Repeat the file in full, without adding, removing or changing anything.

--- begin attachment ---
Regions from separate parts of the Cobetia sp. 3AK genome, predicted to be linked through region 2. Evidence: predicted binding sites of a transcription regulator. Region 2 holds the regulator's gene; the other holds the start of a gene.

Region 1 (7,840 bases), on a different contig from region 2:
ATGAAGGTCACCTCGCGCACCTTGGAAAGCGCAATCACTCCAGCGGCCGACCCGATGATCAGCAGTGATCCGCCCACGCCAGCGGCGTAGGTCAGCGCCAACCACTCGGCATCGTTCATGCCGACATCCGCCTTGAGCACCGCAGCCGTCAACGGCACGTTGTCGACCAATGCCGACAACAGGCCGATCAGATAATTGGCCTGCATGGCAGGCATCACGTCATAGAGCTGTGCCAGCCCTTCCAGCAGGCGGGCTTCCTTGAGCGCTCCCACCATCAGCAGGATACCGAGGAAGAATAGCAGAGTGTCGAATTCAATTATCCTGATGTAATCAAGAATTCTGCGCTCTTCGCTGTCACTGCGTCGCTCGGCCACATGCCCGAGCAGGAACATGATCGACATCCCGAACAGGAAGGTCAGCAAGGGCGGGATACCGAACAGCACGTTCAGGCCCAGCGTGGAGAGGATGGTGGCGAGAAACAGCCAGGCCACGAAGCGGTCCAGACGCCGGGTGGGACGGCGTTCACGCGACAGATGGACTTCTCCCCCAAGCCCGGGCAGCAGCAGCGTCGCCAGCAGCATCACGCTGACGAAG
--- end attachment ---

Regions from separate parts of the Cobetia sp. 3AK genome, predicted to be linked through region 2. Evidence: predicted binding sites of a transcription regulator. Region 2 holds the regulator's gene; the other holds the start of a gene.

Region 1 (7,840 bases), on a different contig from region 2:
ATGAAGGTCACCTCGCGCACCTTGGAAAGCGCAATCACTCCAGCGGCCGACCCGATGATCAGCAGTGATCCGCCCACGCCAGCGGCGTAGGTCAGCGCCAACCACTCGGCATCGTTCATGCCGACATCCGCCTTGAGCACCGCAGCCGTCAACGGCACGTTGTCGACCAATGCCGACAACAGGCCGATCAGATAATTGGCCTGCATGGCAGGCATCACGTCATAGAGCTGTGCCAGCCCTTCCAGCAGGCGGGCTTCCTTGAGCGCTCCCACCATCAGCAGGATACCGAGGAAGAATAGCAGAGTGTCGAATTCAATTATCCTGATGTAATCAAGAATTCTGCGCTCTTCGCTGTCACTGCGTCGCTCGGCCACATGCCCGAGCAGGAACATGATCGACATCCCGAACAGGAAGGTCAGCAAGGGCGGGATACCGAACAGCACGTTCAGGCCCAGCGTGGAGAGGATGGTGGCGAGAAACAGCCAGGCCACGAAGCGGTCCAGACGCCGGGTGGGACGGCGTTCACGCGACAGATGGACTTCTCCCCCAAGCCCGGGCAGCAGCAGCGTCGCCAGCAGCATCACGCTGACGAAG